I'm currently editing a book I wrote six years ago. It's actually the first time in ALL those six years that I've given the book more than a passing glance.
As much as I love the book, to be honest, I dreaded having to revisit it. It's a manuscript that took TONS of research. I spent weeks reading biographies, time period books, and piecing together hordes of information on the middle ages.
And now after writing at least ten other books since then and doing research on a plethora of other eras, the details I'd once absorbed and knew so intimately about the middle ages are no longer prominent. So not only do I need to edit my book, but I also need to refresh myself on all the research I'd done long ago.
As a side note, this is a book that my current publisher declined to publish because the subject matter and setting don't fit with their market or needs. Nothing was done with the book for many years even though I was anxious to pursue other options. But now that I have a new agent, we're moving forward and garnering some initial interest in the book.
I was really pleased that my new agent read the book and sent me a detailed letter expounding on some changes she thought it needed before sending out a proposal. She didn't mince any words, which I appreciated. Nevertheless, I knew once I delved in, I was going to find even more changes to make.
After finally gathering the courage to peel back the pages of the manuscript, I read it and brutally marked it up. Through the whole process, I learned several lessons.
1. After so many years away, I could see my work as though I was a stranger to it. I could read it completely objectively, almost as if I were reading the work of a critique partner, (except I could be truly honest without hurting anyone's feelings!).
I felt as though I was finally standing above my book looking down on it. I could see all of the problems with a clarity that I couldn't when I was living between the pages after I'd first written it. I could pick out the weaknesses in my earlier style: lack of setting details, lack of depth of character emotions, unlikeable characters, indistinct cardboard minor characters, and other issues.
2. I realized that I'd learned a lot about how to edit over the past six years. After working with professional editors with my current publisher on numerous books and after partnering with many different critique partners, I've learned how to spot things that wouldn't have been on my radar if not for having learned from those more experienced than myself.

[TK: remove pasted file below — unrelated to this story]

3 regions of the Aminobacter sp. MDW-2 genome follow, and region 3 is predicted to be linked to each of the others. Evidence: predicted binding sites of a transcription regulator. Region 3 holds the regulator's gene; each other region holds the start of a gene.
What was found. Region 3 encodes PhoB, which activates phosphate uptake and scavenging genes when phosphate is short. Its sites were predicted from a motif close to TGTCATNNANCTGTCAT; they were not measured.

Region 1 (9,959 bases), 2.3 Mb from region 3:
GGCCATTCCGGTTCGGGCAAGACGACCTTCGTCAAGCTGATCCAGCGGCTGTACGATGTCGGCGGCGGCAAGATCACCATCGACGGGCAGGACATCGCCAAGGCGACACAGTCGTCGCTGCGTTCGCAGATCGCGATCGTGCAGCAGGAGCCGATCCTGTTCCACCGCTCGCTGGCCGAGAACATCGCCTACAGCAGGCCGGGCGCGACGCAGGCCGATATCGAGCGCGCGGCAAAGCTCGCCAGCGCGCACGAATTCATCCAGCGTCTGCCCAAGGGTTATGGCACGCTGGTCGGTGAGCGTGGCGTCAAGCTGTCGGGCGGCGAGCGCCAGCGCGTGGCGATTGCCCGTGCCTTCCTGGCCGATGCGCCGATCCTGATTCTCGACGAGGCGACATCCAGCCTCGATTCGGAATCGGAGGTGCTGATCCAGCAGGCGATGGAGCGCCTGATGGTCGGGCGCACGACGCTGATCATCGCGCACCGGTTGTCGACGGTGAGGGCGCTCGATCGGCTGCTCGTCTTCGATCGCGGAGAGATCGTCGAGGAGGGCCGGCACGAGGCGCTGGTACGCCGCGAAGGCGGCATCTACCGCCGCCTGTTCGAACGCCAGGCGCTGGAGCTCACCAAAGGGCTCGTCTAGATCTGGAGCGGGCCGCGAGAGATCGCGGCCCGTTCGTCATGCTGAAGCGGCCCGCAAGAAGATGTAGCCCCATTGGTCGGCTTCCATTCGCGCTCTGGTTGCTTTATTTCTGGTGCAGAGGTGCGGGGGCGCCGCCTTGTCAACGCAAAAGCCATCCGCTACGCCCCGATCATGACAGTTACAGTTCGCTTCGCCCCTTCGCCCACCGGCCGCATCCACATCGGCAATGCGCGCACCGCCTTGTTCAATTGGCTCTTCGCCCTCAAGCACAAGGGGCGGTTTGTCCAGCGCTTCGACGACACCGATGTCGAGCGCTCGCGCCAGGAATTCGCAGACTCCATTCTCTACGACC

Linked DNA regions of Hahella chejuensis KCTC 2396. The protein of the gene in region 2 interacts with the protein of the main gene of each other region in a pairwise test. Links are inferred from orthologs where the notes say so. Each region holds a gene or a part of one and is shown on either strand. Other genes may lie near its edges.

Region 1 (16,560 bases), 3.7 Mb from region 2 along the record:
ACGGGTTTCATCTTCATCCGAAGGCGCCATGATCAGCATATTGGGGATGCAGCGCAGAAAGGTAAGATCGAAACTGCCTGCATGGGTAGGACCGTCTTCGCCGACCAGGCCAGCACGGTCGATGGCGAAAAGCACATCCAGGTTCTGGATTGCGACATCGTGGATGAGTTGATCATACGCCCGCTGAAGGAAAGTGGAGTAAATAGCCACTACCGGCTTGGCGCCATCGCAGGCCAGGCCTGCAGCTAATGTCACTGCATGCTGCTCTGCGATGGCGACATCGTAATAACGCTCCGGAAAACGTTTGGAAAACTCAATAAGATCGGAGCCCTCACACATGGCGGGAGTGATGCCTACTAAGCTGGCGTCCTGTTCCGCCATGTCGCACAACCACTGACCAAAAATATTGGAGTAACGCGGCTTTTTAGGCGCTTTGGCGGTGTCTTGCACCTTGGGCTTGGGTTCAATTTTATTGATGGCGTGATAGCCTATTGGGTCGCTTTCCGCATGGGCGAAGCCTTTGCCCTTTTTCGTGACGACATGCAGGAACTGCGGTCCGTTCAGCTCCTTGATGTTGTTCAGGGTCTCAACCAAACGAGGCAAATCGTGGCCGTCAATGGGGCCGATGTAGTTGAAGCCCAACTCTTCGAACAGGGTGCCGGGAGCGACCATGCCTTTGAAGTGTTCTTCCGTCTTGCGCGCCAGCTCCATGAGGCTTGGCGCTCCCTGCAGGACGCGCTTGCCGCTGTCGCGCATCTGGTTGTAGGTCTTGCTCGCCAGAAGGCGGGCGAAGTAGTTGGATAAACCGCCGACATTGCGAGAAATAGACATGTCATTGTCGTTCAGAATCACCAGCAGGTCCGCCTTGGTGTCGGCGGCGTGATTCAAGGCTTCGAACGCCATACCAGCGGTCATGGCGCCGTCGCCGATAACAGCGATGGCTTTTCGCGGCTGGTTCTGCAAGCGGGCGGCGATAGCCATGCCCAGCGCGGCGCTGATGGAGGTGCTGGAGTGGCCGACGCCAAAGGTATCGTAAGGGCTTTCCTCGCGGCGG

3. Most importantly, I learned that after writing so many additional books, I'd matured as a writer. After gaining the writing experience, I can finally see how far I've come, how I've honed my voice, how I've gained confidence in my writing abilities.
Six years ago I thought I was mature already. I'd studied lots of writing craft books. I'd written a number of "practice" books. I'd worked hard at consciously improving my writing. In fact this book underwent numerous edits (including a paid edit). It even finaled in a national contest for unpublished writers.
It was solid. And at the time, it was my very best. I'd done the absolute best for where I was at. No matter how many more times I would have edited it, I just wasn't capable of doing any better.
The truth is, nothing thing can mature us like time AND lots of writing. After six year and writing thousands upon thousands of additional words, my writing muscles are so much stronger. I have more clarity, vision, and depth.
All the clocking in of time and words has changed my writing in a way that editing alone never could.
After six years, I can finally begin to see the difference between then and now. I hope in another six years I'll see even more maturity.
My advice: Don't get stuck editing a book to death. Move on to writing new books. Keep learning about the craft of writing. And allow time and lots of writing to mature you.
What about you? Have you pulled out old manuscripts and been able to spot mistakes? In hindsight have you seen your growth?